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“My Head on a Platter to the Archivist of the United States”: How Tim Naftali was Almost Sacked as Head of the Nixon Library

Historians/History




6-27-12

Maarja Krusten is a historian and former National Archives Nixon tapes specialist.

A year after he joined his federal bosses in opening a comprehensive exhibit about Watergate at the Nixon Presidential Library on March 31, 2011, Timothy Naftali spoke about "Watergate in Nixonland.” A handful of people, I among them, already knew the story the former director of the Nixon Presidential Library vividly shared at the Miller Center on April 30, 2012. As a historian and former Nixon tapes archivist, I fought hard to ensure that Tim Naftali succeeded. He completed the federal mission of my archival cohort.

There were some clues at the March 31, 2011 Watergate exhibit opening as to what Tim endured in federal service. As the National Archives’ video shows, Naftali then thanked Archivist of the United States (AOTUS) David S. Ferriero for standing up to immense external pressure.

Tim Naftali is pictured with David Ferriero in a National Archives and Records Administration (NARA) photo taken on June 29, 2011. I am standing between them. Over time, some of Naftali’s story has been revealed to the public. As a former federal specialist in Nixonian “abuses of governmental power,” Tim and I share close bonds.

Tim Naftali voiced pro forma thanks at the March 31, 2011 exhibit opening to his first-line boss, Assistant Archivist for Presidential Libraries, Sharon Fawcett. But Tim’s voice broke as he thanked former Nixon chief of staff John H. Taylor for his support. I knew why. I worked in tandem with Taylor to help ensure that Naftali’s exhibit went up as it did. Naftali had to walk a difficult path but as Taylor recently observed, Tim proved to be “tough as hell.”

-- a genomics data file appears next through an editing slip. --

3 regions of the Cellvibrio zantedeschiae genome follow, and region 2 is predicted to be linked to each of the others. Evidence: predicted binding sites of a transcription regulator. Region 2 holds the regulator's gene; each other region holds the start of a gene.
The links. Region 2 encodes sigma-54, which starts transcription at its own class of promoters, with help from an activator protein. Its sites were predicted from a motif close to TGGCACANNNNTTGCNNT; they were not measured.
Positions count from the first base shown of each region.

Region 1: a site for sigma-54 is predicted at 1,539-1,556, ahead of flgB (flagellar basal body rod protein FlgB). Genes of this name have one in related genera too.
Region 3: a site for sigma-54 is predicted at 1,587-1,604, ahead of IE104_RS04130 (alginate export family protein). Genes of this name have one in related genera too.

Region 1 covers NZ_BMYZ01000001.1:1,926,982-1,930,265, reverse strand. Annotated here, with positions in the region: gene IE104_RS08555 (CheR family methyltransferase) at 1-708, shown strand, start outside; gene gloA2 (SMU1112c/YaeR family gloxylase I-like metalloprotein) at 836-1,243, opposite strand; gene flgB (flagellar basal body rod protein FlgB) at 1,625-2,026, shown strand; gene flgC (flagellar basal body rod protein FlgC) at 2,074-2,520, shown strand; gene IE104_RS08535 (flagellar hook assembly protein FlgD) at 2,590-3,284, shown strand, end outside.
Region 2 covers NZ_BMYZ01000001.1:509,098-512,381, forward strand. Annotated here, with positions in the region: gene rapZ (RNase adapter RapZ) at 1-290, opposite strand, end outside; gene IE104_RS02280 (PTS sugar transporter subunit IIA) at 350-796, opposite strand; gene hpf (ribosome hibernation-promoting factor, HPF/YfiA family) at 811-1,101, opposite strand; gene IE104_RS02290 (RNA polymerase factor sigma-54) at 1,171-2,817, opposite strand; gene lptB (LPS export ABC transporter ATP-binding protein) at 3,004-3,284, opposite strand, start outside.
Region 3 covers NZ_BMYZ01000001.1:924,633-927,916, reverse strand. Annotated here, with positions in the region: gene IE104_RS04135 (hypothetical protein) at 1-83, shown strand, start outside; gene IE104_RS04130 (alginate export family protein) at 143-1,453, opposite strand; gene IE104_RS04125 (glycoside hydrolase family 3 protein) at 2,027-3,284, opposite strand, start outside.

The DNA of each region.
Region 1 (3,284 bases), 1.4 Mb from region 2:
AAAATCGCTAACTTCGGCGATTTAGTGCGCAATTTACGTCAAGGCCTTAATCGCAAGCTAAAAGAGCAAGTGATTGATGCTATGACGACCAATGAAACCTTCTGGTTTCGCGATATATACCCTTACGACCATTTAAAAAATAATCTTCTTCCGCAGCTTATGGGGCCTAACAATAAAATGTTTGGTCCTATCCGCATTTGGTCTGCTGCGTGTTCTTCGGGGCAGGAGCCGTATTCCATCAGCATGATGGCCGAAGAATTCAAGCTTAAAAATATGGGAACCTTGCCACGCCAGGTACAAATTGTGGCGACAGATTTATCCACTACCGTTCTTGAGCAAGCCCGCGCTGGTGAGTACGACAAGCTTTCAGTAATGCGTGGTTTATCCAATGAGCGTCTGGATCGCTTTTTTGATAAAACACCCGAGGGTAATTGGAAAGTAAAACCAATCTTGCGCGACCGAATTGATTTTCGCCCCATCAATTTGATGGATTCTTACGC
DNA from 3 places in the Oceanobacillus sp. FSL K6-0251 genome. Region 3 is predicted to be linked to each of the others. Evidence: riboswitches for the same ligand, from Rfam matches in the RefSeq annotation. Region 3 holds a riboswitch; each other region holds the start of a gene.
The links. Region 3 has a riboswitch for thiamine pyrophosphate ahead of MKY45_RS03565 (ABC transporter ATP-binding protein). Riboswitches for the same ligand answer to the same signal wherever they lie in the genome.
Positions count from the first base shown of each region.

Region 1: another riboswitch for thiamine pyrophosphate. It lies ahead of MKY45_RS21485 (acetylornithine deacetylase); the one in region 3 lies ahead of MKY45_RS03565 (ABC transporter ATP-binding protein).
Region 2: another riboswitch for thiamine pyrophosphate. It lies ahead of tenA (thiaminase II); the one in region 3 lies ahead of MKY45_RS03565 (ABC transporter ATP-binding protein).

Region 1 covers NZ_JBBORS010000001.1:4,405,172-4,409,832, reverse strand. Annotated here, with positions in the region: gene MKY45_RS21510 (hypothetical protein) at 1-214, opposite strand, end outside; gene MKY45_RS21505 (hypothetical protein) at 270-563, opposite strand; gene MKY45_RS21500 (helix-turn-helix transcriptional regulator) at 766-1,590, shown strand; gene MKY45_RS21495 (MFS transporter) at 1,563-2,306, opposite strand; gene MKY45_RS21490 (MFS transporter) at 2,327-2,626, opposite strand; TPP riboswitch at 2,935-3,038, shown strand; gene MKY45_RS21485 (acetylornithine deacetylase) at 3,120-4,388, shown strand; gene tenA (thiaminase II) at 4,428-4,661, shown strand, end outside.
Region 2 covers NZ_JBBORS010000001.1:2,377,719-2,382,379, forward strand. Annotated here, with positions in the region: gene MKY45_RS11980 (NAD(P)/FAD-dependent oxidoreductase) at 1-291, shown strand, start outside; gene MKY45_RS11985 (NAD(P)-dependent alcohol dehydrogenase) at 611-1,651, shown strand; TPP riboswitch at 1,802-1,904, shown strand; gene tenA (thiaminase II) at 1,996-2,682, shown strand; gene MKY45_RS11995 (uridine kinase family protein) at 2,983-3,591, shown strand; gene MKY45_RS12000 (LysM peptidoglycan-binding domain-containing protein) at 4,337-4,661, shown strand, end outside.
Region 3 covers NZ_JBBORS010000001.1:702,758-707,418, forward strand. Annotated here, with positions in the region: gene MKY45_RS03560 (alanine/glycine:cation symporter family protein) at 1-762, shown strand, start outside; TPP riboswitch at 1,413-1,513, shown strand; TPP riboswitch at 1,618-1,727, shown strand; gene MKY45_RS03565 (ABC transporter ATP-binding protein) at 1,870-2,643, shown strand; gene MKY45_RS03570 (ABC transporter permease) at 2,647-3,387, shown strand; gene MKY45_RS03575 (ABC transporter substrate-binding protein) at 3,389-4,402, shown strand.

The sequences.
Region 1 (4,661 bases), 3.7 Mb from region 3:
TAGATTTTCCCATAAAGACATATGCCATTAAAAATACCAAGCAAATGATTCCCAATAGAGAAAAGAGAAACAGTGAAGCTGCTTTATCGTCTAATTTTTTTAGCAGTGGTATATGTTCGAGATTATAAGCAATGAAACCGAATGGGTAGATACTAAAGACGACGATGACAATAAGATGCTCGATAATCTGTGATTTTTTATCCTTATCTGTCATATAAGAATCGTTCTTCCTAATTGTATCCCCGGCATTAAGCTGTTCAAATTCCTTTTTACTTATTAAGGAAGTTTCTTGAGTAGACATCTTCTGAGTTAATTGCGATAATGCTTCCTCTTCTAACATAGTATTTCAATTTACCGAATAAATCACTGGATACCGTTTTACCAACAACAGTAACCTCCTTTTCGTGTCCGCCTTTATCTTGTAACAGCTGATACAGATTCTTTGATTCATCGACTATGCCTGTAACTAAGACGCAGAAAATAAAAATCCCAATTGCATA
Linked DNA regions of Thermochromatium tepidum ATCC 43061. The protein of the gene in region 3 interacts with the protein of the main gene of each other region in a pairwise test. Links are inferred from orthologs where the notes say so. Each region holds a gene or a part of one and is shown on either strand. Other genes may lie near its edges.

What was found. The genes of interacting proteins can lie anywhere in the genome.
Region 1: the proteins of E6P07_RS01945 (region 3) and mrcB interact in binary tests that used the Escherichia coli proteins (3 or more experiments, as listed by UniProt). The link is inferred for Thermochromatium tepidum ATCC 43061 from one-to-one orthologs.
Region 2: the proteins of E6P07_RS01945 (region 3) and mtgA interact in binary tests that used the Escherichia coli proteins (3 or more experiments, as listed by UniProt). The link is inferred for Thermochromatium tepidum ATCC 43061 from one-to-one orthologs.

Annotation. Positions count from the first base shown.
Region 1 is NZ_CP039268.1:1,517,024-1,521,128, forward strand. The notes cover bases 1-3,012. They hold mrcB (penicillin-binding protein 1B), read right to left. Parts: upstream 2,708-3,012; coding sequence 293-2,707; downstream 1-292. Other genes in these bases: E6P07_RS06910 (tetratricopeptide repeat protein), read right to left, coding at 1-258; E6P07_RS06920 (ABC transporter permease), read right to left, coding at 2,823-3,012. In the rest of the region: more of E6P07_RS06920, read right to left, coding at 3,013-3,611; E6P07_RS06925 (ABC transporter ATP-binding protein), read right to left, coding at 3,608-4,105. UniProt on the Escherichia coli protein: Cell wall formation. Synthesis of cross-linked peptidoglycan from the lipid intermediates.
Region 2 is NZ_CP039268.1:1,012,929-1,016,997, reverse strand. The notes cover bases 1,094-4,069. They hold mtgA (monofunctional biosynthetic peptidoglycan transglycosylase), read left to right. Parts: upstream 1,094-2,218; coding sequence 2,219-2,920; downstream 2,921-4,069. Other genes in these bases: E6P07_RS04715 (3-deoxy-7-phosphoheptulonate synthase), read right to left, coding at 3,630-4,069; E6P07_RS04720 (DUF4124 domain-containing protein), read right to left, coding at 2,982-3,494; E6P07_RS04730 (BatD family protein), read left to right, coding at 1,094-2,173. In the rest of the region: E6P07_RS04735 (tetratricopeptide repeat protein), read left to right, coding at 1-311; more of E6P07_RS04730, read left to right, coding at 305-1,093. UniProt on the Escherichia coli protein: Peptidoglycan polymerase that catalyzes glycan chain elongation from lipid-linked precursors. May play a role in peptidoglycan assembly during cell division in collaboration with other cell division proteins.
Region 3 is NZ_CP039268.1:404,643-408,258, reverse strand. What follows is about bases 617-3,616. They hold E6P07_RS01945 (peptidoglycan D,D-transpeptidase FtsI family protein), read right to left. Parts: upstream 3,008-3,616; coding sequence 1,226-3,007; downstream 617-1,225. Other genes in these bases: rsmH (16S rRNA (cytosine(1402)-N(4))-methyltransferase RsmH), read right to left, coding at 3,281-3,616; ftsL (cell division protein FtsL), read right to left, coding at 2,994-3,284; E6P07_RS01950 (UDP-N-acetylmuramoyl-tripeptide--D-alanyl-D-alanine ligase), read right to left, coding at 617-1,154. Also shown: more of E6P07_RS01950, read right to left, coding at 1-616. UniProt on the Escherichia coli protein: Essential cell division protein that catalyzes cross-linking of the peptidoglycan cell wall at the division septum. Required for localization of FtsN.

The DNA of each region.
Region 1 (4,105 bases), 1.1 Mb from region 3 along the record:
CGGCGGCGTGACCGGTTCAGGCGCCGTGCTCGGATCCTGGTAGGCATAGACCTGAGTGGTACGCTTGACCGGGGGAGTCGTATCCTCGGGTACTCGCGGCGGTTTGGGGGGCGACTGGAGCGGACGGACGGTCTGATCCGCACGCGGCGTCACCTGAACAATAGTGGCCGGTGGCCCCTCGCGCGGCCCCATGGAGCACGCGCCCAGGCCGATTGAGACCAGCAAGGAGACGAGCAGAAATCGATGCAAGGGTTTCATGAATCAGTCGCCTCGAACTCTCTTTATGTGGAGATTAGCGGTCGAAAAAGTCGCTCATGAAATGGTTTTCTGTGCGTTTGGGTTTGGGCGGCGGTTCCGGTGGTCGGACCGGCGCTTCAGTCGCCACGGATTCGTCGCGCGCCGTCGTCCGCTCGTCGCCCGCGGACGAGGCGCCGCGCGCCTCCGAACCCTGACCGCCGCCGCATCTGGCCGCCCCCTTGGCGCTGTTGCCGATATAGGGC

Tim Naftali revealed at the Miller Center what I have known for nearly two years. There was an effort in June 2010 by officials below the agency head level at the National Archives to get him to resign before his exhibit went up.

The National Archives faced external pressure on Naftali prior to 2010. On December 14, 2011, Christopher Goffard reported in the Los Angeles Times that “some ‘alumni’ from the Nixon White House approached Sen. Lamar Alexander (R-Tenn.) to place a hold on the 2009 Senate confirmation of David S. Ferriero as archivist of the United States.”

I’ve known but kept silent about that Washington maneuver since soon after it occurred. The hold on Ferriero’s nomination first was reported by Goffard in his December 14, 2011 article “At Nixon Library, the old game of hardball against a new view of Watergate.” Goffard quoted a Nixon representative as saying it was intended as a “signal to the archives” to get Naftali to “straighten up and fly right."

Prior to Ferriero’s reorganization of the National Archives early in 2011, Naftali reported to Fawcett, a veteran NARA employee with over 40 years of federal service. In August 2010, Fawcett received from the private Nixon Foundation a lengthy list of objections to Naftali’s Watergate exhibit. She heard repeated complaints from Foundation officials about Naftali between 2007 and her retirement in 2011.